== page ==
So she spoke near the end, facing a near last dawn, her arms moving with gentle grace, one of the last times sitting up, writing in the air. Her son put her words on paper. A few days earlier, she’d recalled the sense of springing from a high diving board, with the flash of mountains upside down soon after. Wherever she was, it seems, she absorbed that place deep into herself, including Cambridge, Paris, Spain, North Texas, India, Japan, &, for nearly a half century, northern New Mexico–the town of Las Vegas &, twenty miles north, “the land.”
Like the natural world, the arts were part of Virginia’s daily living, nourishment received & experience shared. That was also part of her teaching–the only art she practiced professionally, though without putting that in the way of direct relating with students, parents, & colleagues as people. The teaching came first, but she also put in the time necessary for managing the paperwork & other responsibilities, in contrast to her work in the arts practiced as an amateur, i.e., unpaid, purely for the love of it.
As a teacher of the ‘gifted,’ Virginia believed that each & every child–as well as many, if not most, adults–, had been endowed with creative gifts that deserved encouragement. Notable among these is the urge for discovery. She knew that looking closely was never a matter of the eyes only, or even primarily; seeing into the heart of things involved qualities of attention & relationship that informed her science, poetry & teaching alike, expressed also in ethical example, friendship, good will & respect.
People are accustomed to associating the sciences with search & discoveries–those in the past prelude to the all the more exciting ones on the verge & in process, just being made. Poetry, for Virginia, was equally so, starting with paying attention, from which many discoveries happen as if by themselves. Poetry provided vehicles for paying attention, making discoveries, and sharing with friends–& not one kind only.
Attention involved her whole person & could operate in various modes, sometimes simultaneously–from photographic detail out of time to sensuous movement; gem-like moment snapped from the flow to inward exploration & musical reflection. Often, the adventure was just seeing where the path might go–though sometimes, she had a particular person in mind, being written to &/or for, whether still in this world or not.
Poetry provided ways for both tuning one’s instrument & communicating more fully. The instrument tuned can be called, attention, awareness, or person, that feeling-thinking-sharing being responsive to experience. The poem becomes the voice of the experience, speaking to writer & reader while becoming an experience in its own right, an artistic adventure, any & all aspects of the medium potentially at play, mostly self-arising elements.
Guided by the attentive seeker, the pen links inner & outer, poet & page, friend & friend, partners moving in response to the experience, what’s discovered, revealed, shared, feeling its way. Seeking what? Not necessarily anything more than the openness itself, inner listening, with feedback to feeling & thought from line & layout, sound & sense; mood, color, visual image, texture & form; rhythms of movement & stillness; imagination & memory….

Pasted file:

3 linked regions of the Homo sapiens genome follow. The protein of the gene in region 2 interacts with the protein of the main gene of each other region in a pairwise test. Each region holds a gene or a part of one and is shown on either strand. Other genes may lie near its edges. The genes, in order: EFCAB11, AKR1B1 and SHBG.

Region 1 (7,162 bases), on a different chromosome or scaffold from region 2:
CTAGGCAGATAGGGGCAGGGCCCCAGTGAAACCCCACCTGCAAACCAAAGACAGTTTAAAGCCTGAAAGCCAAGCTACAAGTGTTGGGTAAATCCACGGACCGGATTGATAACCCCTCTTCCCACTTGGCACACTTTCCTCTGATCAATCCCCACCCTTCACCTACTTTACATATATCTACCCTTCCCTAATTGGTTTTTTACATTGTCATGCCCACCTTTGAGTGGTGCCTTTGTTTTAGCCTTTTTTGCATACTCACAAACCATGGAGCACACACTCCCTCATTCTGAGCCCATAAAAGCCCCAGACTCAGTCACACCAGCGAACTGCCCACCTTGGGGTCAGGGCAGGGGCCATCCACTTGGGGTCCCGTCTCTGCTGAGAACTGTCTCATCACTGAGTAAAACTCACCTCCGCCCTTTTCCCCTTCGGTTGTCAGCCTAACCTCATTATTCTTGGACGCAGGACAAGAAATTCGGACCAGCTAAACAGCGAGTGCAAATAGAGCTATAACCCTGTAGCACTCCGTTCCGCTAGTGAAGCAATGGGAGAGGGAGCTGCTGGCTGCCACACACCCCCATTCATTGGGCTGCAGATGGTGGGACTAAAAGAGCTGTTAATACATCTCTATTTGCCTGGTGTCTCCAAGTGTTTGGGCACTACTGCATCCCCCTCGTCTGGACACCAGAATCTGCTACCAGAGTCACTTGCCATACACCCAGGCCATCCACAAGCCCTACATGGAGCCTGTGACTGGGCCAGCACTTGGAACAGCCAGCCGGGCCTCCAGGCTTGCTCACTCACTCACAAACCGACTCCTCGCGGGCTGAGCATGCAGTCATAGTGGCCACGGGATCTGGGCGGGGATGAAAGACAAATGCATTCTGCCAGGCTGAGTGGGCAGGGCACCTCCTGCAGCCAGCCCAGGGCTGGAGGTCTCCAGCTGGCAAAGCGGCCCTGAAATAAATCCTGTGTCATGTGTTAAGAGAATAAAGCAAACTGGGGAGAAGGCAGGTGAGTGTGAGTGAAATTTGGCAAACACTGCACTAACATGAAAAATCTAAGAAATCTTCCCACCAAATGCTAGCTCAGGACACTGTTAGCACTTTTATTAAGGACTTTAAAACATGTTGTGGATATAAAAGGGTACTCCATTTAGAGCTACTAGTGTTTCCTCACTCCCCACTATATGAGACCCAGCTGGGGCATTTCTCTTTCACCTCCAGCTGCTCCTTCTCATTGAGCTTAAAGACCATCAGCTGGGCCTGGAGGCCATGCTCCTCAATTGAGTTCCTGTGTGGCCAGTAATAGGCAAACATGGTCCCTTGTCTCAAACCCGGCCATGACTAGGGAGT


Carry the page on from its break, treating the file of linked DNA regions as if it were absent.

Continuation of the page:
Picking up the pen & setting it in relation to a page was an invitation for Virginia to pay attention, like opening the door & setting out–a process rich with active discovery, whether memorable or not, unusual or not, intentionally focused on discovering the path more or less step by step. Not necessarily “where it led” so much as the path itself. Many writers have noted that it was only by writing that they knew what they thought. For Virginia, thought might not be what others think thought means.
At Inspiration, for example, the family’s one-room refuge in the northern New Mexico mountains, each visit involved a log-book entry. Hers were often a shining moment or two, images arising from the land tuned into, saying more than the words–without commentary, nothing extra. (There are lots of such entries on the Pen-Play page.) Unlike some loggers, she rarely spoke about her feelings or even about what she’d noticed or thought, presenting these in the snapped moment, feelings embodied not objectified.
Now it’s we who get to make discoveries, including the excitement of finding a major poetic voice so fully worth our attention. For us, as for the poet, the rewards of such tuning in are direct & tangible, experienced in particulars–the feeling of a line, the connectedness of a perception, the empathy of experience, the integrity of relationship. Craft & concept emerge together feelingly, part & whole reinforced by dancing together.
Something similar seems to be emerging from the growing body of work being found & transcribed. We knew she was a master of the Basho moment, the keen perception overflowing with more than is said. We knew she was a person of integral relations–with the land & other people, caring & sharing, so the many poems that are letters shouldn’t perhaps be such a surprise. Even those who knew her love of music may not have realized how much her experience of the classical repertoire meant to her, or the depth of its connection with some of the poetry made in solitude, listening….